Berkeley’s Idealism


Berkeley was an Irish philosopher with some pretty interesting ideas that are worth revisiting now. Berkeley thought that the world and everything in it only exists when somebody is observing it. When we stop looking at something it no longer exists. This theory is called Idealism. Not to be confused with “being an idealist,” which usually means something else. And it’s neatly captured by the phrase “esse est percipi;” “to be is to be perceived.” That’s how my old textbooks used to explain it, I think that’s a little bit blunt: Berkeley’s point is actually a little subtler than that. I think the best way to get at what he’s saying is with a challenge. So, I want you try and imagine an apple. Okay: I’m imagining an apple. Now I want you to try imagining an apple without imagining how it looks. Okay: little bit more challenging, but I can imagine an apple that has weight and I can feel in my hand and I can smell it even if I can’t see it – an invisible apple – basically. Okay. Now try imagining an apple without imagining how it smells, how it tastes, how it looks, how it feels; an apple with no weight, no volume – nothing that could be detected by your senses. What have you got left? Nothing, right? That’s what “To be is to be perceived” means. For something to exist at all it must be, at least in principle, perceptible to us. That’s just what it means for something to exist. And the upshot of this for Berkeley is that something mental, namely our minds or God’s mind, is at the bottom layer of reality. Reality isn’t some objective, independently existing thing: it’s in here!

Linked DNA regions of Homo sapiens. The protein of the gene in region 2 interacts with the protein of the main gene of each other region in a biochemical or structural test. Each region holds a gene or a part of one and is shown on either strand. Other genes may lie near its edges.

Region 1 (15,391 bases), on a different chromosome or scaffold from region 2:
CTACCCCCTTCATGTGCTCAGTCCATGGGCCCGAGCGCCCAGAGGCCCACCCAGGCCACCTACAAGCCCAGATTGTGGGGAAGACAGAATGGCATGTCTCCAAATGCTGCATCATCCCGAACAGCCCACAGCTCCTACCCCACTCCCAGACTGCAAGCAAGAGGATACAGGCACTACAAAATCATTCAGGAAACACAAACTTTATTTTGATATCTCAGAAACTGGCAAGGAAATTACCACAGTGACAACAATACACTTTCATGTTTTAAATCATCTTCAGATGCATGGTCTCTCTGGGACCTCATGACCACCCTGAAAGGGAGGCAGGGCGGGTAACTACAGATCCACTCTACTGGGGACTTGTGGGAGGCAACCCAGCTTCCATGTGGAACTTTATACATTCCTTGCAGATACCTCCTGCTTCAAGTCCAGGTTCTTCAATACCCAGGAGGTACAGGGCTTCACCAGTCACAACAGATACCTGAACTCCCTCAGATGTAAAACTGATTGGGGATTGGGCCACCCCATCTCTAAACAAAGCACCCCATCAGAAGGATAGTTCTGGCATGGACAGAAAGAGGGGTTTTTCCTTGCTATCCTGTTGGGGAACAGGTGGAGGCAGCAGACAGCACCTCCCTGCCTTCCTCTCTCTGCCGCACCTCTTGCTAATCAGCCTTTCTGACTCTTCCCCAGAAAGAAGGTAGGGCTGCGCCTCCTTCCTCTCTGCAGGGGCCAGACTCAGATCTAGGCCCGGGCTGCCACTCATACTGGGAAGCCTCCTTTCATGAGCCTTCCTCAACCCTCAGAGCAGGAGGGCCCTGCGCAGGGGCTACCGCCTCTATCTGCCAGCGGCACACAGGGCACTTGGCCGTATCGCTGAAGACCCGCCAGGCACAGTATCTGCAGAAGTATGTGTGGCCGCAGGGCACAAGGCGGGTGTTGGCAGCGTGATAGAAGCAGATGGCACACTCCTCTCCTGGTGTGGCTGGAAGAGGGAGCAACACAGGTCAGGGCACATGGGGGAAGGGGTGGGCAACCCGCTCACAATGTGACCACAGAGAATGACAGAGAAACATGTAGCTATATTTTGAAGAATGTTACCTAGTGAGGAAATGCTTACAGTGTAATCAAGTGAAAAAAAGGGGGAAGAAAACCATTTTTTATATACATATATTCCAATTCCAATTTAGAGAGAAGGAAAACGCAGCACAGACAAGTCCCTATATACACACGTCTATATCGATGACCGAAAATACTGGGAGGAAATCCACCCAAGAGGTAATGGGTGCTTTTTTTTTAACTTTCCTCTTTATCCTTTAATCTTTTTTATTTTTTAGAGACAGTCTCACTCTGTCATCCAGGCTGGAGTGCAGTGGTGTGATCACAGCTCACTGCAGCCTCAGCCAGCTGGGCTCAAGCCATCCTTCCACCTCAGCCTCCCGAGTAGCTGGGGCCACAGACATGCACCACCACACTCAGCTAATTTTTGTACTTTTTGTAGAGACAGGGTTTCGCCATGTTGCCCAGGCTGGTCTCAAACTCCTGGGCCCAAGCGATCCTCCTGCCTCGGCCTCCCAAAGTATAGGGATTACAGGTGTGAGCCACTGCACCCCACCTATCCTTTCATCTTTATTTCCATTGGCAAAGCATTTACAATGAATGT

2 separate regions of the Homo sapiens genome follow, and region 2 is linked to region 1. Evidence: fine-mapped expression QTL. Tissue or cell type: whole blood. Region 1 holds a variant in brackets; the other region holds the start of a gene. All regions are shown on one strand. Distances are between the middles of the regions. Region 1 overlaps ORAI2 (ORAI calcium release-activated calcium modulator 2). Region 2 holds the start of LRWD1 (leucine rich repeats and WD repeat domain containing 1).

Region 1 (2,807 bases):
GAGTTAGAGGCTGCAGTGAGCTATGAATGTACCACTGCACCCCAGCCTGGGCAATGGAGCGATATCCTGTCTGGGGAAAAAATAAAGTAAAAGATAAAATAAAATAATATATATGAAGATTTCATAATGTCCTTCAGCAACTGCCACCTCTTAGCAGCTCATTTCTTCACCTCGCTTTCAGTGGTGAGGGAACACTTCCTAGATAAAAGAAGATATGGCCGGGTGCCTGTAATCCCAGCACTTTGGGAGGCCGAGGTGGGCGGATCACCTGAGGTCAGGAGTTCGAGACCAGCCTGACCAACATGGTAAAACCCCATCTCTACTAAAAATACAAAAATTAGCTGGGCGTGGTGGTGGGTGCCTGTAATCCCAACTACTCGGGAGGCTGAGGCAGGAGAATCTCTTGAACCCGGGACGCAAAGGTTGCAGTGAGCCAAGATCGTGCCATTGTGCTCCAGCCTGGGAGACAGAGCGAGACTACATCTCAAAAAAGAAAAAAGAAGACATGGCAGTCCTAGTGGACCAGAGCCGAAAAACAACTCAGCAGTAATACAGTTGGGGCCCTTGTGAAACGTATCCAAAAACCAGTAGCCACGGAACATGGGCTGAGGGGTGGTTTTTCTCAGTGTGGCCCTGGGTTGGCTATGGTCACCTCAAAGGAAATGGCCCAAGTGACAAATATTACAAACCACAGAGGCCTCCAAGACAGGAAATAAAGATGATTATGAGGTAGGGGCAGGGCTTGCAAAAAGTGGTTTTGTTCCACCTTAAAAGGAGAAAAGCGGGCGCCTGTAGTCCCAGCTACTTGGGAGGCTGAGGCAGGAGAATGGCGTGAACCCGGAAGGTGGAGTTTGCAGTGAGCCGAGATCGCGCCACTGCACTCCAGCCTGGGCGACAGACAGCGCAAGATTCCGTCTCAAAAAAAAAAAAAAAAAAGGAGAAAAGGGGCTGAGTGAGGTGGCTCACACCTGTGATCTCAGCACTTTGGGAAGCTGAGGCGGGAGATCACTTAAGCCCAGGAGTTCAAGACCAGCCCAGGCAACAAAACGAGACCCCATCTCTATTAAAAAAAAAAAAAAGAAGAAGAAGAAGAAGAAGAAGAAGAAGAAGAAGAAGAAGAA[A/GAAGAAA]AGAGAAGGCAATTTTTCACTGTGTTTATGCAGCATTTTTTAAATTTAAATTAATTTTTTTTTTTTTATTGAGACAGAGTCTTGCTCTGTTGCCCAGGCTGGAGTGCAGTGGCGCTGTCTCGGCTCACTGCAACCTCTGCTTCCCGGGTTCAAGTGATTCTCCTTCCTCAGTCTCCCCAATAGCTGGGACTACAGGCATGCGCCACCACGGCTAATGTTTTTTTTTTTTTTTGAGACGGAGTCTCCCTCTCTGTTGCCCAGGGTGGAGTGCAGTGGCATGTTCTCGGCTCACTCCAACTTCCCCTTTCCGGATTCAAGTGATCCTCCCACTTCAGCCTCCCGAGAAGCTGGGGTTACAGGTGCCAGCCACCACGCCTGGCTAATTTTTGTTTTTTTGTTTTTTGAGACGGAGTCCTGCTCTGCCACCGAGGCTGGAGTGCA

Berkeley isn’t the only person ever to have thought of this, but he is the philosopher that schools and universities like to talk about. Before we talk about how we can use this idea, let’s anticipate some common questions you might have. The first one is that it really, really seems like things exist when we aren’t looking at them. If you leave a tree in Spring and then you go away and come back to it in Autumn, it’s changed, and that would be really weird if it didn’t exist in the meantime to go through any changes at all. The English priest Robert Knox captured this question in the form of a limerick: “There was a young man who said, “God Must find it exceedingly odd To think that the tree Should continue to be When there’s no one about in the quad. Berkeley’s reply to this was that there is someone who is always perceiving everything, keeping it there even when we aren’t looking at it. “Dear Sir, your astonishment’s odd: I am always about in the Quad. And that’s why the tree, Will continue to be, Since observed by, Yours Faithfully, God! One of the other questions you might have might be about things like subatomic particles, which are so small that we can’t observe them. Does that mean that they don’t exist then, according to Berkeley?

Well, it’s true that we can’t observe them directly, but by doing experiments with things like particle colliders we can observe the effects that they have in the world and from that deduce that they are there. So they are still perceptible, just not directly. Okay we’ve learned what Berkeley thought about existence and perception. That’s kinda cool, I guess. But who really cares about any of this? Well, here’s the really cool bit. Berkeley is actually making two points here: his first point is that nothing unless it is being perceived, that’s a point about metaphysics, about what exists. But his second point is that mental stuff, minds, is at the bottom layer of reality. That reality and everything we might say or know about it is inherently subjective. And that is a very interesting idea. Subjective here doesn’t mean that it’s all made up or that anything goes or that none of it really matters – the word ‘subjective’ gets kind of a bad rap like that – it just means what it says: that reality is grounded in the experience of a subject